Deciding between right and wrong in the 21st century
By Cobus Swart
Marcus Aurelius once remarked: “If it is not right, do not do it; if it is not true, do not say it.” One of the biggest challenges of the 21st century, however, is to determine what is right and what is wrong. We live in a VUCA world characterised by;
This is the world in which we must find our way every day and decide between right and wrong. Laws help, to a certain extent. But even though something is lawful, it does not necessarily imply that everybody agrees as to the ethical merits of the action. A good example is the legality of the recreational and medical use of cannabis. Cannabis is classified as a Schedule I drug under the 1961 Single Convention on Narcotic Drugs. Signatories can allow the medical use of cannabis, but it is viewed as an addictive drug with a profound risk of abuse.
The use of cannabis for recreational purposes is unlawful in most countries around the world. Many others have moved towards a policy of decriminalisation, making the simple possession of cannabis a non-criminal offence. Other countries, especially in Asia and the Middle East, have strict penalties where any possession of cannabis is punished by imprisonment. Countries such as South Africa and Canada have legalized the recreational use of cannabis.
Do you think it is right or wrong to smoke “weed” at a party? Should someone who does this occasionally be arrested? Can cancer patients be treated with cannabis? Opinions are divided on these matters.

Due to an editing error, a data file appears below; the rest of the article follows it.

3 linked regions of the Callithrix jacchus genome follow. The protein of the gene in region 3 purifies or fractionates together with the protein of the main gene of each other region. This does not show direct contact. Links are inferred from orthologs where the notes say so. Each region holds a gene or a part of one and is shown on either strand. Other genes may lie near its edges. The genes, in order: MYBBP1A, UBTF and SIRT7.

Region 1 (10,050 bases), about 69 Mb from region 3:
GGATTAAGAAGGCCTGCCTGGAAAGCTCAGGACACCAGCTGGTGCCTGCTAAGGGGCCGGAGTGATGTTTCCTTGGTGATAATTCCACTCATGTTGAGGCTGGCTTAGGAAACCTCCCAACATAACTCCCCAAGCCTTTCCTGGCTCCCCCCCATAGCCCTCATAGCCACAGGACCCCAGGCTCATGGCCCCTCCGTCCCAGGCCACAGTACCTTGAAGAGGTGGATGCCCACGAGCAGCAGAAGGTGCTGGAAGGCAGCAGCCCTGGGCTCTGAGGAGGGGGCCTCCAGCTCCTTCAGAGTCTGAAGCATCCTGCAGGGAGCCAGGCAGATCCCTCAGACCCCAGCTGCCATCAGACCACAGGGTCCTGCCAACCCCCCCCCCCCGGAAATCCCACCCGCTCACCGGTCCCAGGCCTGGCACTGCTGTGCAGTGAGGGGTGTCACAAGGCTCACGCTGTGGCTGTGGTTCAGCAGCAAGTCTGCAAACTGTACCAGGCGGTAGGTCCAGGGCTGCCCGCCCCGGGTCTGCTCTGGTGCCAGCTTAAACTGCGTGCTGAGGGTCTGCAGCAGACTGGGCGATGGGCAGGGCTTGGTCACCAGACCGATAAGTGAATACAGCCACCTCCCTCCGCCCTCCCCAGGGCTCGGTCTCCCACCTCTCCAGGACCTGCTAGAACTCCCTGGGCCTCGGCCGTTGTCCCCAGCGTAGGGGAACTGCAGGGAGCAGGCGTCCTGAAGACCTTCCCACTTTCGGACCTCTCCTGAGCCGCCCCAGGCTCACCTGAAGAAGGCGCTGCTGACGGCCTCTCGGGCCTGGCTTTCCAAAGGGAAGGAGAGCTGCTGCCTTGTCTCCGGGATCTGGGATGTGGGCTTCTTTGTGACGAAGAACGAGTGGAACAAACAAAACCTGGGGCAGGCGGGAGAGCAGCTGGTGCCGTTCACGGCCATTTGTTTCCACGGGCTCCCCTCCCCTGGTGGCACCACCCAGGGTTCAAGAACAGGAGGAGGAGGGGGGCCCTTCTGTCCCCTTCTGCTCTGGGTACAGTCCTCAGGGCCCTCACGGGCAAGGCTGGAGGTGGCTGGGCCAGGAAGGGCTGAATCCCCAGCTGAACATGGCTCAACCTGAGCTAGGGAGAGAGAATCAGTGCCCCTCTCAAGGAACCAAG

This is but one example of many. Think of divisive ethical issues such as homosexuality, euthanasia, imposing the death penalty and abortion.
A general practitioner recently shared the latest ethical dilemma he was faced with. A young 16-year-old patient visited him with her father. She was pregnant and wanted to keep her baby. The girl’s father insisted on terminating the pregnancy as the father of the baby was only 17, unable to provide for them and from a different racial and religious background. The doctor had to advise them on the best course of action.
As part of our online course Hero’s Journey, we have added a chapter on Ethics that provides a philosophical perspective on this important topic. In this thought-provoking part of the course, Ethics: a philosophical perspective, we explore the following:
Ethical issues psychologists and doctors are confronted with.
Having worked through this chapter on Ethics, medical practitioners and psychologists will be better able to give informed ethical advice. CPD points will also be awarded on completion of a short number of questions.
Enrol today for Ethics: A philosophical Perspective – an online short course that is informative, good value for money and can be completed when it suits you.